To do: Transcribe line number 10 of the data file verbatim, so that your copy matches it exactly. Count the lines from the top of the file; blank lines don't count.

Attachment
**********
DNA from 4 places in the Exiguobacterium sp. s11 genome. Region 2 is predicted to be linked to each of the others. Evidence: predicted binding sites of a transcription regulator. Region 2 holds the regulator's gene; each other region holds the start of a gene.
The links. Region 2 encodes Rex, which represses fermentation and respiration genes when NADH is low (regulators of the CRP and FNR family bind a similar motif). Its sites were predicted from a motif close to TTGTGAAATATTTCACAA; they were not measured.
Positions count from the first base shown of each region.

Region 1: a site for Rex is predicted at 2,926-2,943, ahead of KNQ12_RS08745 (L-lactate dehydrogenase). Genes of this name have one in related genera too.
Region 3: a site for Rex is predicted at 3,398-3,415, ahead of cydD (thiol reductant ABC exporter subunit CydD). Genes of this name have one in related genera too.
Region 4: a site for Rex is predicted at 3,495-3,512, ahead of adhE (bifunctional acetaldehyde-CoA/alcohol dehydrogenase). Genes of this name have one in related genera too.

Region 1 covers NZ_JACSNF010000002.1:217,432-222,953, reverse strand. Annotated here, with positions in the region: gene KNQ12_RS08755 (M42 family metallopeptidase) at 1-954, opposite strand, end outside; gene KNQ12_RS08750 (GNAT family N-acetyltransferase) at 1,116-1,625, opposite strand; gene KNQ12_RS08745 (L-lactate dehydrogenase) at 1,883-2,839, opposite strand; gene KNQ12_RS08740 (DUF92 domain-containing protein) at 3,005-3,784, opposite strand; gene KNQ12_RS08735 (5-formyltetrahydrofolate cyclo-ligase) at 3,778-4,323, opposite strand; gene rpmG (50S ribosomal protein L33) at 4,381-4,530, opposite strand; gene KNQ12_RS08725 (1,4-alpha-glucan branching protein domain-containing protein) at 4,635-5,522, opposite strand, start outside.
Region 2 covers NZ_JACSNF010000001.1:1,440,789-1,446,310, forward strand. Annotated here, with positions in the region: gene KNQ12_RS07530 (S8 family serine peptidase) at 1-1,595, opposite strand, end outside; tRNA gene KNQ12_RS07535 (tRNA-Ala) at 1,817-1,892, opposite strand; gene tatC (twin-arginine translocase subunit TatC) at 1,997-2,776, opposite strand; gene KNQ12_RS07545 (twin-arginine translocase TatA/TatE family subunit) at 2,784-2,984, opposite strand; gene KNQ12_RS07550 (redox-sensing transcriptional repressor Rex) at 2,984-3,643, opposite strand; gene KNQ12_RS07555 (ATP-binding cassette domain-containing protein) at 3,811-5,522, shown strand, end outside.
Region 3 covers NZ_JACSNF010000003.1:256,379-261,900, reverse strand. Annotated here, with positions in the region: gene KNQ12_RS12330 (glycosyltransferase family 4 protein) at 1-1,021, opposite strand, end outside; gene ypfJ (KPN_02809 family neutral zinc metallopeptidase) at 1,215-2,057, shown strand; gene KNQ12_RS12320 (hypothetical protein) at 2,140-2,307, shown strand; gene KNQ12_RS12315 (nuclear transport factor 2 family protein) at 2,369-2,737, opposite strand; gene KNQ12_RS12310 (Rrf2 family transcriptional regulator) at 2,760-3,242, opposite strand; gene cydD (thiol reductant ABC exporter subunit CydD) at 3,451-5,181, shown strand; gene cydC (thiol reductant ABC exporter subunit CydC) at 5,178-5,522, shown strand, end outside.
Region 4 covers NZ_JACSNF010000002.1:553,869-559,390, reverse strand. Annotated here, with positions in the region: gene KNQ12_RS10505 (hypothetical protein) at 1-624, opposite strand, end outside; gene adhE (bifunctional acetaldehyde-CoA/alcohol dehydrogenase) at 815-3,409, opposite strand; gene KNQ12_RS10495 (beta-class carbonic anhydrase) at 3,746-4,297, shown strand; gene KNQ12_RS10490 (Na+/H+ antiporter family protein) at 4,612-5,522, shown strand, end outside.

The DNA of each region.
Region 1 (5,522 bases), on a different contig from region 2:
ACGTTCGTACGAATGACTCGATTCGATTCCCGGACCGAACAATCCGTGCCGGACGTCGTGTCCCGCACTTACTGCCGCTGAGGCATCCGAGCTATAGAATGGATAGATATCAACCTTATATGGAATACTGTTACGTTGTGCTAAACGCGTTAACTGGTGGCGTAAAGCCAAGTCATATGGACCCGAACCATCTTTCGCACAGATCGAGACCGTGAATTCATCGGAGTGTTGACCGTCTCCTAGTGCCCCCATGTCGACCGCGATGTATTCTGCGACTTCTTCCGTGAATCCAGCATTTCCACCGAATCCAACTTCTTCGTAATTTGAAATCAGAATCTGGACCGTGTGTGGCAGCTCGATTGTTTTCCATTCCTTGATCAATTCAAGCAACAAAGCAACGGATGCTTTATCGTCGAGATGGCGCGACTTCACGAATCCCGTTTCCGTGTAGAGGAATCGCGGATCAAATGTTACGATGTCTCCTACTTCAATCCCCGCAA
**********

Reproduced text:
Region 4 covers NZ_JACSNF010000002.1:553,869-559,390, reverse strand. Annotated here, with positions in the region: gene KNQ12_RS10505 (hypothetical protein) at 1-624, opposite strand, end outside; gene adhE (bifunctional acetaldehyde-CoA/alcohol dehydrogenase) at 815-3,409, opposite strand; gene KNQ12_RS10495 (beta-class carbonic anhydrase) at 3,746-4,297, shown strand; gene KNQ12_RS10490 (Na+/H+ antiporter family protein) at 4,612-5,522, shown strand, end outside.